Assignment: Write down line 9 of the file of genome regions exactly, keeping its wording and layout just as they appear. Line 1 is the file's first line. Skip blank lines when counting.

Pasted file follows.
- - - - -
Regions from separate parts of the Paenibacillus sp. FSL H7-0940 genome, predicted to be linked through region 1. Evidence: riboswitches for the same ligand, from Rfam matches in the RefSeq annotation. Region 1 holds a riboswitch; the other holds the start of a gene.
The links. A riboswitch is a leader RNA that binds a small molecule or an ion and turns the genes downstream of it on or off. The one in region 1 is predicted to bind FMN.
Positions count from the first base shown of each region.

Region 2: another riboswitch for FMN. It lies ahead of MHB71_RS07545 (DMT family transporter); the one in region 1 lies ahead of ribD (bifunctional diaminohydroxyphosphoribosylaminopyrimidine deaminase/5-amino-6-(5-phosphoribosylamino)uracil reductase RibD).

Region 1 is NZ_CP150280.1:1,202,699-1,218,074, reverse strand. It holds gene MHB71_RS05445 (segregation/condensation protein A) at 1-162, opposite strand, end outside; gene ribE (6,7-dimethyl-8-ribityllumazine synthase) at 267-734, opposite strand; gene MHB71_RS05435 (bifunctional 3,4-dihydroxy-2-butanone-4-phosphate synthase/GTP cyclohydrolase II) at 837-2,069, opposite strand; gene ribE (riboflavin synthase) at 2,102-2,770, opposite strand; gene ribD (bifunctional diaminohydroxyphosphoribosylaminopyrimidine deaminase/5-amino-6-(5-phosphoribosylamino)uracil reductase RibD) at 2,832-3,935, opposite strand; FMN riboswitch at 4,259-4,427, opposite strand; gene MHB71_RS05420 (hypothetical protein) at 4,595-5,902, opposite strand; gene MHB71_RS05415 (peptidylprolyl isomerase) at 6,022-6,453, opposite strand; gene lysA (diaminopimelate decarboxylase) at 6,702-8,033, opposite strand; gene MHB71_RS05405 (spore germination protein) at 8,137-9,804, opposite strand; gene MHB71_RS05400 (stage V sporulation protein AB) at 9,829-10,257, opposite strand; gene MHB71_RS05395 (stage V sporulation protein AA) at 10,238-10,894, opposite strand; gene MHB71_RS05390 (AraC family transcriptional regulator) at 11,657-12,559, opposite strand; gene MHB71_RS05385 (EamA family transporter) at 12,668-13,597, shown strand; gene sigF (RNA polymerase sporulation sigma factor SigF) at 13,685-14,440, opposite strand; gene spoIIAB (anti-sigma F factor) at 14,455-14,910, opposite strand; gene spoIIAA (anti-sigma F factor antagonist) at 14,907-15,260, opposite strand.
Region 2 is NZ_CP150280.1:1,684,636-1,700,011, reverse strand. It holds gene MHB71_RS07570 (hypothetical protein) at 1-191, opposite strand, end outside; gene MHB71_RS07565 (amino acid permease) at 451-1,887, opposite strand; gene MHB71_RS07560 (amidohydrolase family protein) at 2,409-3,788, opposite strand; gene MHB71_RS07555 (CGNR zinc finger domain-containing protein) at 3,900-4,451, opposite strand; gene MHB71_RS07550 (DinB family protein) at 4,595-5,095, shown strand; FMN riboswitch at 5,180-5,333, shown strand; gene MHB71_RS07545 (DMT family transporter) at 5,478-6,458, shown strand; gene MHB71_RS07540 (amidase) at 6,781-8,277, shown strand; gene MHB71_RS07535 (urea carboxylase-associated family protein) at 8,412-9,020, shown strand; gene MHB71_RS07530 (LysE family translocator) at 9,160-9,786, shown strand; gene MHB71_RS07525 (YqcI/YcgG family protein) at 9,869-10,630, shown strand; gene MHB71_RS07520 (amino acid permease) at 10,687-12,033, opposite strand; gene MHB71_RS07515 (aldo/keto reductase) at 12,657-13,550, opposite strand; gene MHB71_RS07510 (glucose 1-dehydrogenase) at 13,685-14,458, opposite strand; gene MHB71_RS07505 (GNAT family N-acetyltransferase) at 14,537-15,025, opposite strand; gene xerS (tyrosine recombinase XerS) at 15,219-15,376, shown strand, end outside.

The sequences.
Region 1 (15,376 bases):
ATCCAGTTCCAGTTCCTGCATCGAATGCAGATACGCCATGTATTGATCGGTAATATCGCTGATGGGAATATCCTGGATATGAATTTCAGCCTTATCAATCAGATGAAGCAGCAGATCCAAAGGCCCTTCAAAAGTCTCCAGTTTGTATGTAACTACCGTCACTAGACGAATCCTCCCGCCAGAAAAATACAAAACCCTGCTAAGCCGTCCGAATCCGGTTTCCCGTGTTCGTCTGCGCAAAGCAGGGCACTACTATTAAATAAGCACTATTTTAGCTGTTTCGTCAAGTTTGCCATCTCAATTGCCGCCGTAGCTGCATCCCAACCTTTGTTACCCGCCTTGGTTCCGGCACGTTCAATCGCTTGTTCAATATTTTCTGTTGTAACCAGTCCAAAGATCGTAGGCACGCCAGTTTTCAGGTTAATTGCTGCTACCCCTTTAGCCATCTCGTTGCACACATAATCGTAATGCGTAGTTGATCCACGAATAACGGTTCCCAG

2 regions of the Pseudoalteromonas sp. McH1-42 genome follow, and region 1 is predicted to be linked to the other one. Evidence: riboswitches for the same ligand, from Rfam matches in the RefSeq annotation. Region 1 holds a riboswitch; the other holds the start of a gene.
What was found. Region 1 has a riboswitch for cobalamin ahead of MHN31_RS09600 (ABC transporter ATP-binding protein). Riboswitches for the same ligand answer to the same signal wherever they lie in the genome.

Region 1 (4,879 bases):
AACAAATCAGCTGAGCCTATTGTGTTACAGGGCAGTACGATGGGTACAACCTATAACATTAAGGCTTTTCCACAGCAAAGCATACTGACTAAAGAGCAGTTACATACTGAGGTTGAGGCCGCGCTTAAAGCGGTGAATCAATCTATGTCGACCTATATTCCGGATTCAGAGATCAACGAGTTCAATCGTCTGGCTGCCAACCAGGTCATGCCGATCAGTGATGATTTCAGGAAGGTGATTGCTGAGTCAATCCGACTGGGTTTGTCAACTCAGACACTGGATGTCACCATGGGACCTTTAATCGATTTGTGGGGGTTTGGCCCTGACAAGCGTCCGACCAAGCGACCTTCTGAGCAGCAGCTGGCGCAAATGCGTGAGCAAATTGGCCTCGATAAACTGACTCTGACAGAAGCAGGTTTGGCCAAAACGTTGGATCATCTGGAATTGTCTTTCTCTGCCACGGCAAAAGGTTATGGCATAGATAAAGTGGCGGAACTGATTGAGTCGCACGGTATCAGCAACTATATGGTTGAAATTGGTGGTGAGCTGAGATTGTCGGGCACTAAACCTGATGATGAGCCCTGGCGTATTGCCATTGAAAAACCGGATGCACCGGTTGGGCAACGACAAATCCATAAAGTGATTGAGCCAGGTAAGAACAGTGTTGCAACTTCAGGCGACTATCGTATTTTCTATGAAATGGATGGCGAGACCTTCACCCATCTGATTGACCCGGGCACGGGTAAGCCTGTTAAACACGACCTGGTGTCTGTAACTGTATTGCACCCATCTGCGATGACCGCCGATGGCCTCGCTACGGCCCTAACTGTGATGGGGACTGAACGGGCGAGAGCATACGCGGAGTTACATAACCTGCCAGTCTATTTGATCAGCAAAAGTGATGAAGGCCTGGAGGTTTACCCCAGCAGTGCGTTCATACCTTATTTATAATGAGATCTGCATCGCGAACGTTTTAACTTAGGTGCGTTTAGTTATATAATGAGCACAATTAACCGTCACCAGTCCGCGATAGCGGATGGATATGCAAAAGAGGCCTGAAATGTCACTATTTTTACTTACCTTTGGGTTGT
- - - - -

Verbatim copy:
ATCCAGTTCCAGTTCCTGCATCGAATGCAGATACGCCATGTATTGATCGGTAATATCGCTGATGGGAATATCCTGGATATGAATTTCAGCCTTATCAATCAGATGAAGCAGCAGATCCAAAGGCCCTTCAAAAGTCTCCAGTTTGTATGTAACTACCGTCACTAGACGAATCCTCCCGCCAGAAAAATACAAAACCCTGCTAAGCCGTCCGAATCCGGTTTCCCGTGTTCGTCTGCGCAAAGCAGGGCACTACTATTAAATAAGCACTATTTTAGCTGTTTCGTCAAGTTTGCCATCTCAATTGCCGCCGTAGCTGCATCCCAACCTTTGTTACCCGCCTTGGTTCCGGCACGTTCAATCGCTTGTTCAATATTTTCTGTTGTAACCAGTCCAAAGATCGTAGGCACGCCAGTTTTCAGGTTAATTGCTGCTACCCCTTTAGCCATCTCGTTGCACACATAATCGTAATGCGTAGTTGATCCACGAATAACGGTTCCCAG